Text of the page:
Referring back to FIG. 1, the battery 16 is a conventional 12V 5 Ah rechargeable sealed lead acid battery of the type commonly found in many battery backup units that are used for providing uninterruptable electrical power to household and office electronic devices. The battery 16 has a positive terminal 42 and a negative terminal 44. The battery 16 is preferred for its combination of electrical capacity and lightweight portability, although it is contemplated that virtually any other type of suitable auxiliary electrical power source can alternatively be used in the device 10. The term “auxiliary” is defined herein to mean separate and apart from power sources that normally reside on an automobile, such as an automobile's battery, from which an automobile's electrical system normally draws power during operation. For example, it is contemplated that the battery 16 can be replaced by a variety of other types of batteries, such as a conventional 12V 40 Ah automobile battery, or, alternatively, a plurality of conventional 1.5V 12,000 mAh D batteries. It is further contemplated that the battery 16 can be replaced by a conventional AC/DC adapter and a power cord extending therefrom having a two or three prong plug for connecting the device 10 to a conventional electrical receptacle. Of course, a fuel cell or other electromechanical or electrochemical transducer could also be used.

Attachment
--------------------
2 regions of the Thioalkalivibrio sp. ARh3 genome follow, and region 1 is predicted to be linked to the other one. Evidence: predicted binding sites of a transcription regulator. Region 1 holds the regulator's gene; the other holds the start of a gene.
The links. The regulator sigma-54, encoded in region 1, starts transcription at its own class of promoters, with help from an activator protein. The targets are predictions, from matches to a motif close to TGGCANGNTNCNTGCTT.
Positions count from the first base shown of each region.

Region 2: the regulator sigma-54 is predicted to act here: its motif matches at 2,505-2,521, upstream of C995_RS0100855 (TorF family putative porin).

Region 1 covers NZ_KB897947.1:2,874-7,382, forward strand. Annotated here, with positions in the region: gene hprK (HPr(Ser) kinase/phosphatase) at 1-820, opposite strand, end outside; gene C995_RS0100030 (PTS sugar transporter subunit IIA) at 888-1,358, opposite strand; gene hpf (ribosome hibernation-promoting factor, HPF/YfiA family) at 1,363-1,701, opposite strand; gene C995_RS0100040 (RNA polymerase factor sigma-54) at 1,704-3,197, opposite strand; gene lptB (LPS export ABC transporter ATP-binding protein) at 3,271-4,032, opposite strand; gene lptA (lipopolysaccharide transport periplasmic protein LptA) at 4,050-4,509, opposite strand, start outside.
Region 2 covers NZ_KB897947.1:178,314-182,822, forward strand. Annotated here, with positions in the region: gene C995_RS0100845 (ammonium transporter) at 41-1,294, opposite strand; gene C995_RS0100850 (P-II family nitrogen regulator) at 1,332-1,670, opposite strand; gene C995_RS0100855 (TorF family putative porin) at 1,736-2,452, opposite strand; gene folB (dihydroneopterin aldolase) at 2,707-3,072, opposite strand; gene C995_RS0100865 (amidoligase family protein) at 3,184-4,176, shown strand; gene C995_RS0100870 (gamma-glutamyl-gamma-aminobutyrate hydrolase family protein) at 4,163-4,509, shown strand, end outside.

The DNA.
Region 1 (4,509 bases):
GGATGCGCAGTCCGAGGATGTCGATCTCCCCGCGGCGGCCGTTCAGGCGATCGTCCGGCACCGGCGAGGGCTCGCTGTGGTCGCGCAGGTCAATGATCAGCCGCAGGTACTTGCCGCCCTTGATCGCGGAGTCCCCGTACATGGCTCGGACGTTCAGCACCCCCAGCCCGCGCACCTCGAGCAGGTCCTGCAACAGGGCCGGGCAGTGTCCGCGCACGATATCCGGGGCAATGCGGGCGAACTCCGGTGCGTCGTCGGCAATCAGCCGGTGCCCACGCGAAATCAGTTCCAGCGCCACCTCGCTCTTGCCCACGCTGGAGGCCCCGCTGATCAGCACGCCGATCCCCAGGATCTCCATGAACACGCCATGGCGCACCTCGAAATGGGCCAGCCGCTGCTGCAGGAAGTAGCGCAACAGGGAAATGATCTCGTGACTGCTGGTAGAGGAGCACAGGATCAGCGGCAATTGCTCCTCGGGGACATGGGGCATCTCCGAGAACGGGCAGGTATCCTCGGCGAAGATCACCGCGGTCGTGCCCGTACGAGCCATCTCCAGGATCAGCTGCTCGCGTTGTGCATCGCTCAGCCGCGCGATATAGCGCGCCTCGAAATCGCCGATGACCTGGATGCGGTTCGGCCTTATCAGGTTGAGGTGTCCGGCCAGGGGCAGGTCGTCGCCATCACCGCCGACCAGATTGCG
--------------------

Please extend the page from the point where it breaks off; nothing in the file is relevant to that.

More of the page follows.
The circuit breaker 18 is a conventional 10 A Bussman MINI Modified Reset Type 2 circuit breaker. The circuit breaker 18 has an input terminal 46 that is electrically connected to the positive terminal 42 of the battery 16, and an output terminal 48 that is electrically connected to the control relay 20 (described below). It is highly preferred that the circuit breaker 18 be a slow blow type circuit breaker for allowing an overcurrent condition in the circuit breaker 18 to persist for a finite, continuous amount of time (preferably in a range of about 10 seconds to about 1 minute) before the circuit breaker 18 trips.